NotesThe teddy bear was made by Worlds of Wonder Co., Fremont, California, United States of America, 1985-1988.
The soft toy, Teddy Ruxpin, and the 65-espisode television series "The Adventures of Teddy Ruxpin" were created by the author, producer and animatronics expert, Ken Forsse (b. 1936). The ideas and storylines behind the Teddy Ruxpin tales had begun to be conceived by Forsse as early as the 1950s. During the 1960s Forsse was an engineer working for Walt Disney in animatronics. He went on to establish his own company, Alchemy II, in the early the 1980s, creating content for his own projects and other performing and creative industries. Forsse initially employed a small group of other professionals from the entertainment industry including Leon Hefflin, Linda Pierson, Mary Becker, Larry Larsen and John Davies who helped him to develop the talking bear, Teddy Ruxpin, and create the animated television show which told of his adventures. Once the toy was perfected, Forsse contacted a former executive from the Atari Corp, Don Kingsborough, who was so engaged with the Teddy Ruxpin concept that he created a company, Worlds of Wonder (WoW), of Freemont, California, for its manufacture and marketing.
Released in 1985 the original Teddy Ruxpin talking bear, who wore a tan tunic, was an enormous success. Two slightly different versions were subsequently made, the second was the same size as the first but with a plastic tape player inside while the third was smaller and used cartridges instead of cassette tapes. Despite its success, Worlds of Wonder struggled financially and closed in 1991 due to over committing to the manufacture of too many different talking toys. The toy rights for Teddy Ruxpin were sold to Hasbro in the early 1990s and another version was made by YES! Entertainment from 1998. This comprised a smaller Teddy Ruxpin dressed in a red shirt and jeans. A Teddy Ruxpin back pack came out in 2006 made by BackPack toys.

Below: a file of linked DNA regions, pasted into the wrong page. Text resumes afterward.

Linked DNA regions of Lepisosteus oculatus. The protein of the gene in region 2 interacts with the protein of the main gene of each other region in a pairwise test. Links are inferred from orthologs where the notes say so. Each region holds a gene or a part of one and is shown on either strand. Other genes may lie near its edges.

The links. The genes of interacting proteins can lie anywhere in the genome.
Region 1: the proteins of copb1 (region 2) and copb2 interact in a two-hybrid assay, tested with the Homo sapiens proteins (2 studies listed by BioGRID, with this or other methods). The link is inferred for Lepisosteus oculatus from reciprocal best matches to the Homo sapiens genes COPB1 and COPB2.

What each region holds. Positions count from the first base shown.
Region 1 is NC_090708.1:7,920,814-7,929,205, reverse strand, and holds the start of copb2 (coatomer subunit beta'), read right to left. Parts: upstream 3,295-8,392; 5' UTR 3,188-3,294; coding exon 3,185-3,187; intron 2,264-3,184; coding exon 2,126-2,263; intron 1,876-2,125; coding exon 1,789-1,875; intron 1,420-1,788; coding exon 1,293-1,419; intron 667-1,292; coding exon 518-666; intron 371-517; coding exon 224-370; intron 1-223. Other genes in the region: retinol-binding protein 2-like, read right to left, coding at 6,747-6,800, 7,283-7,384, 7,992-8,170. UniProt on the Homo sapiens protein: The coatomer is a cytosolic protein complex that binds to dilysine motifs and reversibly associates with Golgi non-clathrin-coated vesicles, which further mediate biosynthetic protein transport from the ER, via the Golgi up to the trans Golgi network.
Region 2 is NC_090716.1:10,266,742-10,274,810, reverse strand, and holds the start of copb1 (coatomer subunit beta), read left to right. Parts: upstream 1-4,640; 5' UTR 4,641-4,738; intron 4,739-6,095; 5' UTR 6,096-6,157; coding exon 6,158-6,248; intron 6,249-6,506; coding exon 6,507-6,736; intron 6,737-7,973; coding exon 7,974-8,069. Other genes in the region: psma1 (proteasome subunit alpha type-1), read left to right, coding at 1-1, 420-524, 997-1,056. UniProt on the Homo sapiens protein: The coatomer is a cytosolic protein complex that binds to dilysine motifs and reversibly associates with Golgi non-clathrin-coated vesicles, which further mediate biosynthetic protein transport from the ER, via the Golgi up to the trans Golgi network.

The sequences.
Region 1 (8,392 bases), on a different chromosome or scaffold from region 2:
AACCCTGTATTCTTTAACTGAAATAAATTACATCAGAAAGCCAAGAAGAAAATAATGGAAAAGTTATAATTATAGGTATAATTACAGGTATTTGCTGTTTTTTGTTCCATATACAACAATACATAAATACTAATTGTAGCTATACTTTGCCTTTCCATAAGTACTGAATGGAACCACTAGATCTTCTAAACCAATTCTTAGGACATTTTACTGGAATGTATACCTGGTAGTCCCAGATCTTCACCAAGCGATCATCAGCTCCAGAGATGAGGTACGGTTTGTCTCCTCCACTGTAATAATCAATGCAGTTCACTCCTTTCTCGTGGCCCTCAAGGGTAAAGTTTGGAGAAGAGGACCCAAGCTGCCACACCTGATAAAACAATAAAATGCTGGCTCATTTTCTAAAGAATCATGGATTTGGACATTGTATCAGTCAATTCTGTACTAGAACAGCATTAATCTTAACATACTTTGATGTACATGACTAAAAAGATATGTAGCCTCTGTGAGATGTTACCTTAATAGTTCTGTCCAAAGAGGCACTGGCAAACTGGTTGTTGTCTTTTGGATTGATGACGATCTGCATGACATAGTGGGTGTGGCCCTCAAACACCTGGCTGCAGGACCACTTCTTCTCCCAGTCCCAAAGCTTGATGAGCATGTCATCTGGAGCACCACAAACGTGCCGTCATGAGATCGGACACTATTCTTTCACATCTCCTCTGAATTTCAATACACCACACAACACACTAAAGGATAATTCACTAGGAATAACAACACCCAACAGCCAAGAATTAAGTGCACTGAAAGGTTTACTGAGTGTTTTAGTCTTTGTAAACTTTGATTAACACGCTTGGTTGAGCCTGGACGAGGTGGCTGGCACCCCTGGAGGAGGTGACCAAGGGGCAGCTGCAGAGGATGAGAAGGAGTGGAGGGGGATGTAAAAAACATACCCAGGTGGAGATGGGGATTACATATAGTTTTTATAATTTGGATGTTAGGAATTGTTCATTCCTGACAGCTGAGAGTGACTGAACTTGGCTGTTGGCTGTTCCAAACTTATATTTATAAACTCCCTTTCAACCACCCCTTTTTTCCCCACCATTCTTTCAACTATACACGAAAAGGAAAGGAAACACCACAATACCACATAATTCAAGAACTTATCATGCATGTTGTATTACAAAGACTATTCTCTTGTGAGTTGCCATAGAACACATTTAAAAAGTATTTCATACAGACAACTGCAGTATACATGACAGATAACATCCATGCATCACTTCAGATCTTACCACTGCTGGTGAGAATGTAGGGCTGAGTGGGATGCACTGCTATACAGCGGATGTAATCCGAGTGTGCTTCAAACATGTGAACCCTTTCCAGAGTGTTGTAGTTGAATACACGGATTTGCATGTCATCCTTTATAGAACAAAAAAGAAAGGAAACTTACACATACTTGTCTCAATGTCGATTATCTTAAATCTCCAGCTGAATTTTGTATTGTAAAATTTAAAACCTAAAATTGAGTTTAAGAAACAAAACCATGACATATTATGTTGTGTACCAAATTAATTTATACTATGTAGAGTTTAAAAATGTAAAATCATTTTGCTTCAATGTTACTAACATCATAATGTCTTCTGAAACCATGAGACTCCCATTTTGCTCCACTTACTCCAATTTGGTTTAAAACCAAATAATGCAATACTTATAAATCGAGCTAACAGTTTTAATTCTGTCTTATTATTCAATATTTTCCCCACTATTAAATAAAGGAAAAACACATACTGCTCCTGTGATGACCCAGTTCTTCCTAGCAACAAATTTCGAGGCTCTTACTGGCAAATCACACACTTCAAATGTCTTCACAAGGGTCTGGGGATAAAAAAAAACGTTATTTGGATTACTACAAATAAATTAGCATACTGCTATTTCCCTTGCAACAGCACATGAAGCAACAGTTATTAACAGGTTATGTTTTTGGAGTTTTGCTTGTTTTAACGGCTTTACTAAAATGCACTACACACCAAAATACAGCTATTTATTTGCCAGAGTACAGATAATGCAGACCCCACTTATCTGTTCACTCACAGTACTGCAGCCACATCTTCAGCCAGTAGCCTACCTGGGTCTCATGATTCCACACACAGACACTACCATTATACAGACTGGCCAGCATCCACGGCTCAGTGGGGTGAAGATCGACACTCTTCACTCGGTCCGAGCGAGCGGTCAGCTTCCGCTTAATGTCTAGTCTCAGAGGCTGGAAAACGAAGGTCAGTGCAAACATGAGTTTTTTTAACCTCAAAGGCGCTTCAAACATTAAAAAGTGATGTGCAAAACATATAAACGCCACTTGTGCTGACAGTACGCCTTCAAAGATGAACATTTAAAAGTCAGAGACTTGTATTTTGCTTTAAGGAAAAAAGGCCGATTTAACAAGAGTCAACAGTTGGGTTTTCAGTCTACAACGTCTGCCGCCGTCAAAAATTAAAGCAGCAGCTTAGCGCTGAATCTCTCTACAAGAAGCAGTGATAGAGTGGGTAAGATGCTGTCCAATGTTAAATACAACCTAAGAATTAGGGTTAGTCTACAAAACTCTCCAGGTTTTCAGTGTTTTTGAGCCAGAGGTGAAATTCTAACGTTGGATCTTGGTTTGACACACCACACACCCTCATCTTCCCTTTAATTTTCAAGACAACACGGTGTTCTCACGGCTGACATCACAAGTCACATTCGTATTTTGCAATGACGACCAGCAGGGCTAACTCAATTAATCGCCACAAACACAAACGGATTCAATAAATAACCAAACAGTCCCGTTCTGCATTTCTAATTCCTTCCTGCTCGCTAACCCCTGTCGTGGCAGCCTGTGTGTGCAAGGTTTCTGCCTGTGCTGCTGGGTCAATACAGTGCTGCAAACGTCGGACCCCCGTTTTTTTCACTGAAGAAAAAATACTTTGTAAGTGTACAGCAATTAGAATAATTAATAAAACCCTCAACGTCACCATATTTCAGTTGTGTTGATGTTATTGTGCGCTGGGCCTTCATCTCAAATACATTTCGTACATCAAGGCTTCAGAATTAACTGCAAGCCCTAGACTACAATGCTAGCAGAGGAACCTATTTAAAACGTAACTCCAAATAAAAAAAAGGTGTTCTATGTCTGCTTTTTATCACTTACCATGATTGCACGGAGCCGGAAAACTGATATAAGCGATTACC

The idea of talking toys goes back to the 1880s with dolls which cried "mama". Sharon Scott in her book "Toys and American Culture: An Encyclopaedia", outlined the history noting that the first successfully marketed talking doll was the French Bebe Phonographe with a phonograph mechanism inside. Designed by Henri Lioret in 1893 with a vocabulary of 35 words, she could sing and tell stories. Talking dolls were almost exclusively made in France until 1939 when the New York Effanbee Doll Co. released Touselhead Lovums, a doll with recording cylinders inside her torso. The first talking doll which became a mainstream toy was released in 1960. Chatty Cathy was activated by a pull-string mechanism and could "speak" 11 phrases and was said to be the most popular talking doll of the 20th century. Scott goes on to advise that talking dolls have become very sophisticated. In 2005 the Amazing Amanda Interactive Playmate Doll was released in the USA made by Playmate Toys. It is an artificial intelligence doll which uses voice recognition technology to recognise her owner and engages in a two-way conversation. She laughs and cries and is designed to act and look just like a toddler.